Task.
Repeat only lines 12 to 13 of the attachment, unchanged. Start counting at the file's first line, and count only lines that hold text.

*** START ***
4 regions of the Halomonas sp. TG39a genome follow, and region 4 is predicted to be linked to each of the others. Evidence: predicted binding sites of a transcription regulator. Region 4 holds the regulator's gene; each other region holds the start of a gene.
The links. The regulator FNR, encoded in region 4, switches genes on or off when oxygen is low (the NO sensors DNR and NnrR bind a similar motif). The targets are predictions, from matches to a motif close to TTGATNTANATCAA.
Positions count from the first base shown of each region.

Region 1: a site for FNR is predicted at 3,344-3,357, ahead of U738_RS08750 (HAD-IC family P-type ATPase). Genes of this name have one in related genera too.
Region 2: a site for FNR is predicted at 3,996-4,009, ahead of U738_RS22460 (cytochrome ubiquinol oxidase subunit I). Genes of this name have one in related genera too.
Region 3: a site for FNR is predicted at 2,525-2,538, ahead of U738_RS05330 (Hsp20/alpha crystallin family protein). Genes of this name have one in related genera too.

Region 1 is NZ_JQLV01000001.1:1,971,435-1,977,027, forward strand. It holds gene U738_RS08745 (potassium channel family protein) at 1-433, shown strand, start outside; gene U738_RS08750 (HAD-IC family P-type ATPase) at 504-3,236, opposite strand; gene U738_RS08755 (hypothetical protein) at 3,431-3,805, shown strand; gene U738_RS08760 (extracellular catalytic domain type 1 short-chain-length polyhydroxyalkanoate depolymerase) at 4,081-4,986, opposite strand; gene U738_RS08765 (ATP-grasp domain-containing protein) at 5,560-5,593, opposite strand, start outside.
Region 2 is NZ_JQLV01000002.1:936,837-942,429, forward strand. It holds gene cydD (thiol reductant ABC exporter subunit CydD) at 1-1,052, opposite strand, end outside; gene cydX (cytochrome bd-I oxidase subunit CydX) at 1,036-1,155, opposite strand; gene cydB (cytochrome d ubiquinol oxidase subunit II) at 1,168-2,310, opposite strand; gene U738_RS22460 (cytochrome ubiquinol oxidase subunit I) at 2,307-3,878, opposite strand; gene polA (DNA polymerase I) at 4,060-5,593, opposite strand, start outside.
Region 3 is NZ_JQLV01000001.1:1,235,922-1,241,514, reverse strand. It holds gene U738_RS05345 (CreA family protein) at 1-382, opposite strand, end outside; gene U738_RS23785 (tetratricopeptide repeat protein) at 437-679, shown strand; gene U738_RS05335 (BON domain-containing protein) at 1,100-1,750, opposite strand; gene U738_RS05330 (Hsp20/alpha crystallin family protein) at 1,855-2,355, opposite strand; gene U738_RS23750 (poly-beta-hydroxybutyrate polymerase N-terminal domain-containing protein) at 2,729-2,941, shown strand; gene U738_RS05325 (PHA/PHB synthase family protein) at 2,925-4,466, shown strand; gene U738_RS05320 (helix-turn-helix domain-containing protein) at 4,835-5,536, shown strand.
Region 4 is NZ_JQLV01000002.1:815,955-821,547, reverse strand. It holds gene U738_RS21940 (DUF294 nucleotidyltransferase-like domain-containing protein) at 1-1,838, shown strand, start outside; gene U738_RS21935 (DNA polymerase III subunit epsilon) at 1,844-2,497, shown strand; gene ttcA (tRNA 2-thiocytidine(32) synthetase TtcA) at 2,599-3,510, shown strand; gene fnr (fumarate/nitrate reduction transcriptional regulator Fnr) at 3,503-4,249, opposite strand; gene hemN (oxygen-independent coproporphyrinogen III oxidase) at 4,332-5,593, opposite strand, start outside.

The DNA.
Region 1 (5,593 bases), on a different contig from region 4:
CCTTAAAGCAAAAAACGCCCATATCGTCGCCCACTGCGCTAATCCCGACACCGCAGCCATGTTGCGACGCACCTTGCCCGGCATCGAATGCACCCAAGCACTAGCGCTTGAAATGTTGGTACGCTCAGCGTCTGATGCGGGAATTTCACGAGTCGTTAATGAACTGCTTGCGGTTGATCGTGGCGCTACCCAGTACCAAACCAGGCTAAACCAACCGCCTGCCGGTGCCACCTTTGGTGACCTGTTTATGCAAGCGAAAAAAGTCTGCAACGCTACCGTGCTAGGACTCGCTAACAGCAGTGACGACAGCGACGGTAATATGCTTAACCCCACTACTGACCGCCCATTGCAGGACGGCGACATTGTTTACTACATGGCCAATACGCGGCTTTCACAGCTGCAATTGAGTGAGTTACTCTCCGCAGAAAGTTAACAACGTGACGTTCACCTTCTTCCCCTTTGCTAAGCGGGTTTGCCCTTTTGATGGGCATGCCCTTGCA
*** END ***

Region 1 (5,593 bases), on a different contig from region 4:
CCTTAAAGCAAAAAACGCCCATATCGTCGCCCACTGCGCTAATCCCGACACCGCAGCCATGTTGCGACGCACCTTGCCCGGCATCGAATGCACCCAAGCACTAGCGCTTGAAATGTTGGTACGCTCAGCGTCTGATGCGGGAATTTCACGAGTCGTTAATGAACTGCTTGCGGTTGATCGTGGCGCTACCCAGTACCAAACCAGGCTAAACCAACCGCCTGCCGGTGCCACCTTTGGTGACCTGTTTATGCAAGCGAAAAAAGTCTGCAACGCTACCGTGCTAGGACTCGCTAACAGCAGTGACGACAGCGACGGTAATATGCTTAACCCCACTACTGACCGCCCATTGCAGGACGGCGACATTGTTTACTACATGGCCAATACGCGGCTTTCACAGCTGCAATTGAGTGAGTTACTCTCCGCAGAAAGTTAACAACGTGACGTTCACCTTCTTCCCCTTTGCTAAGCGGGTTTGCCCTTTTGATGGGCATGCCCTTGCA